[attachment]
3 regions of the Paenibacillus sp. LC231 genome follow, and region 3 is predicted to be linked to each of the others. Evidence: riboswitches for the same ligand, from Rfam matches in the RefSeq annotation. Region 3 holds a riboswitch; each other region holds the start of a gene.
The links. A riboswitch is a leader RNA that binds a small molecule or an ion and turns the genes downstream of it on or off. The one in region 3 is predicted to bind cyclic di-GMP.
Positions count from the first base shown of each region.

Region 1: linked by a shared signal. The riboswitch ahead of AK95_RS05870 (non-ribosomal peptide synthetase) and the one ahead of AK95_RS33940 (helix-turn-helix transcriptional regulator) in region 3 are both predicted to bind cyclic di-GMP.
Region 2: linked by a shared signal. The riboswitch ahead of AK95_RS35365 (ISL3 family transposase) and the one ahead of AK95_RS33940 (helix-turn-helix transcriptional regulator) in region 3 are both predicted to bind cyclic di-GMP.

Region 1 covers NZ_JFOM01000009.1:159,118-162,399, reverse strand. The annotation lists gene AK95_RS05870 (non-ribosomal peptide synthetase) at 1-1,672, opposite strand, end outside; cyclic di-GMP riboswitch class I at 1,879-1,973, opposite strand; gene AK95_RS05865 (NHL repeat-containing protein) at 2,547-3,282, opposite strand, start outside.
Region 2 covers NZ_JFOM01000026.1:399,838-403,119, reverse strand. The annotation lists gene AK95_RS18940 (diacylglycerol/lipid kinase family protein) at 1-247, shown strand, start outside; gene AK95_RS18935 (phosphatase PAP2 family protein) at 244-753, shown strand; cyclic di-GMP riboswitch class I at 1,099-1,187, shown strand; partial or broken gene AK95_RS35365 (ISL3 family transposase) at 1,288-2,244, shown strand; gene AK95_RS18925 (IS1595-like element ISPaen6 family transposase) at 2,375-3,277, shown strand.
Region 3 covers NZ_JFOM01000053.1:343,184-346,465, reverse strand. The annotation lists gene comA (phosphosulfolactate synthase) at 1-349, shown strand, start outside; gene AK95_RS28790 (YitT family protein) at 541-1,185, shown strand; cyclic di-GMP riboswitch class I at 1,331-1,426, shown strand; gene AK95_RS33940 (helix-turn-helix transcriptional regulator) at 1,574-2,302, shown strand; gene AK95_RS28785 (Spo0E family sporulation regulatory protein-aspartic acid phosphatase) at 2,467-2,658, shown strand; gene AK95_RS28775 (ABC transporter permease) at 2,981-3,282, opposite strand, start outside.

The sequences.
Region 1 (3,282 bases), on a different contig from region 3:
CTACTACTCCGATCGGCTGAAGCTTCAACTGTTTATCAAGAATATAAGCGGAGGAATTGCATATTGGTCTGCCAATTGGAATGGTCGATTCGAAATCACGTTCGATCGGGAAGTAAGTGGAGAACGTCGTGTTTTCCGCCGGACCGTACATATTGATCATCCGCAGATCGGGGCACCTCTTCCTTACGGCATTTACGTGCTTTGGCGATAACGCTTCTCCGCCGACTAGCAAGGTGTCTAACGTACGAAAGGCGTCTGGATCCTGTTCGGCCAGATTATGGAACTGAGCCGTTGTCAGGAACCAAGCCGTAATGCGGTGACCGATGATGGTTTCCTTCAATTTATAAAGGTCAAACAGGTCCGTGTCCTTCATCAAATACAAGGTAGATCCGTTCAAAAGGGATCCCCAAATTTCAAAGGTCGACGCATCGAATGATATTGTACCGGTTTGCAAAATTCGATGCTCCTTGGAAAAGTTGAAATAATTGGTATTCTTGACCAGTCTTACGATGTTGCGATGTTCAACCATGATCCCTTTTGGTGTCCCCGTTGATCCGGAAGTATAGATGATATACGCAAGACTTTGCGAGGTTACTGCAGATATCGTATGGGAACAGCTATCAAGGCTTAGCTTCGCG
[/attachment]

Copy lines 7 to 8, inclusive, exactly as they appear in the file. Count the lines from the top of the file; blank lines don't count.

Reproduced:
Region 2 covers NZ_JFOM01000026.1:399,838-403,119, reverse strand. The annotation lists gene AK95_RS18940 (diacylglycerol/lipid kinase family protein) at 1-247, shown strand, start outside; gene AK95_RS18935 (phosphatase PAP2 family protein) at 244-753, shown strand; cyclic di-GMP riboswitch class I at 1,099-1,187, shown strand; partial or broken gene AK95_RS35365 (ISL3 family transposase) at 1,288-2,244, shown strand; gene AK95_RS18925 (IS1595-like element ISPaen6 family transposase) at 2,375-3,277, shown strand.
Region 3 covers NZ_JFOM01000053.1:343,184-346,465, reverse strand. The annotation lists gene comA (phosphosulfolactate synthase) at 1-349, shown strand, start outside; gene AK95_RS28790 (YitT family protein) at 541-1,185, shown strand; cyclic di-GMP riboswitch class I at 1,331-1,426, shown strand; gene AK95_RS33940 (helix-turn-helix transcriptional regulator) at 1,574-2,302, shown strand; gene AK95_RS28785 (Spo0E family sporulation regulatory protein-aspartic acid phosphatase) at 2,467-2,658, shown strand; gene AK95_RS28775 (ABC transporter permease) at 2,981-3,282, opposite strand, start outside.